;



;***************************************************************************

;***************************  Variable Listing        ****************************

;***************************************************************************



;----        Constants

;----        Internal Ones

OK        EQU        1

NO        EQU        0

;----        External Ones

;SCL        EQU        Port.x                ; EEPROM Clock, SCL (I/O bit x)

;SDA        EQU        Port.y                ; EEPROM Data,        SDA (I/O bit y)

;----        Variables

       ORG        EE_DATA

PC_OFFSET DS        1                ; PC offset register (low order 4 bits),

                               ;  value based on operating mode of EEPROM.

                               ;  Also, bit 7 used for EE_OK flag

EE_OK        EQU        PC_OFFSET.7        ; Bit 7 in PC_OFFSET used as OK flag for EE



EEADDR        DS        1                ; EEPROM Address

EEDTA        DS        1                ; EEPROM Data

EEBYTE        DS        1                ; Byte sent to or received from

                               ; EEPROM (control, address, or data)

EE_DATA_END EQU        $



       ORG        EE_CODE

;***************************************************************************

;***************************  EEPROM Subroutines  **************************

;***************************************************************************

; Communication for EEPROM based on I2C protocoll, with Acknowledge.

;

; Byte_Write: Byte write routine

;        Inputs:  EEPROM Address   EEADDR

;                 EEPROM Data          EEDTA

;        Outputs: Return 01 in W if OK, else return 00 in W

;

; Read_Current: Read EEPROM at address currently held by EE device.

;        Inputs:  NONE

;        Outputs: EEPROM Data           EEDTA

;                 Return 01 in W if OK, else return 00 in W

;

; Read_Random: Read EEPROM byte at supplied address

;        Inputs:  EEPROM Address    EEADDR

;        Outputs: EEPROM Data           EEDTA

;                 Return 01 in W if OK, else return 00 in W

;

; Note: EEPROM subroutines will set bit 7 in PC_OFFSET register if the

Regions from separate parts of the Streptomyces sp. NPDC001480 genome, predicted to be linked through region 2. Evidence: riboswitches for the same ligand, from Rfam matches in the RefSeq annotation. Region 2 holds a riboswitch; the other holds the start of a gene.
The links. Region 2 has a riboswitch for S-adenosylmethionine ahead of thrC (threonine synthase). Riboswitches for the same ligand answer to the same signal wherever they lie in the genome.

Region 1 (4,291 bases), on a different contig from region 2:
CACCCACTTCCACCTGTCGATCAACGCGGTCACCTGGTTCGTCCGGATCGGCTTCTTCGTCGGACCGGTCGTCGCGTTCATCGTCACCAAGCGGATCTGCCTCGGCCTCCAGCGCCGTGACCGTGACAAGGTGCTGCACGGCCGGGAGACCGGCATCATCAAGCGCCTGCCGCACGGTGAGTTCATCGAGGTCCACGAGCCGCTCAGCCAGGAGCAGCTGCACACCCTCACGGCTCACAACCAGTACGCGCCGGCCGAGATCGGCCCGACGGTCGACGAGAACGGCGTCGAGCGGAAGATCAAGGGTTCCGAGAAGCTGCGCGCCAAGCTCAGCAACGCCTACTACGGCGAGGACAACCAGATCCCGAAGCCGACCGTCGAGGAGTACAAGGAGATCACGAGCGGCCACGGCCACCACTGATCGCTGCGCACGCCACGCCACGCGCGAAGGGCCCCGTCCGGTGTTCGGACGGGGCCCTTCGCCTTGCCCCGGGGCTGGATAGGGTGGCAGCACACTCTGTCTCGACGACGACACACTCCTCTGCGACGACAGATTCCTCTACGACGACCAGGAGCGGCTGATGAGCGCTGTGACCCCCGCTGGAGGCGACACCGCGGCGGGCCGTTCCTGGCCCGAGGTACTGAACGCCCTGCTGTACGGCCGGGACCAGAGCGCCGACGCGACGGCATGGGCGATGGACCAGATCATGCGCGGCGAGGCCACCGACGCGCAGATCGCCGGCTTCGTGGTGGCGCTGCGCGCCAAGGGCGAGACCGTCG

;        EEPROM acknowledged OK, else that bit will be cleared.        This bit

;        can be checked instead of refering to the value returned in W

;***************************************************************************



;********************** Set up EEPROM control bytes ************************

;***************************************************************************

READ_CURRENT Mov PC_OFFSET,#85h        ; PC offset for read current addr

                               ; Load PC offset with set EE_OK

       Mov        W,#10100001b        ; Set up read control byte, ready to send to EEPROM

       Jmp        START_BIT        ; bit 0 = '1' for read operation



WRITE_BYTE Mov        W,#80h                ; PC offset for write byte.  EE_OK set

       Jmp        INIT_WRITE_CONTROL



REPTD_START SetB RP0                ; Bank #1

       SetB        RSEN                ; Repeated Start

:here        JB        RSEN,:here        ; wait until cleared

       ClrB        RP0                ; back to Bank #0

       Jmp        PREP_TRANSFER_BYTE



READ_RANDOM Mov W,#83h                ; PC offset for read random.  EE_OK set



INIT_WRITE_CONTROL Mov PC_OFFSET,W ; Load PC offset register, value preset in W

       Mov        W,#10100000b        ; Control byte with write bit, bit 0 = '0'



START_BIT ClrB        WCOL                ; for security reason

       SetB        RP0                ; Bank #1

       ClrB        BF                ; set initial condition

       SetB        SEN                ; start condition

:here        JB        SEN,:here        ; will be cleared by hardware

       ClrB        RP0                ; Back to Bank #0



;******* Set up output data (control, address, or data) ********************

;***************************************************************************

PREP_TRANSFER_BYTE ClrB        SSPIF        ; clear IT flag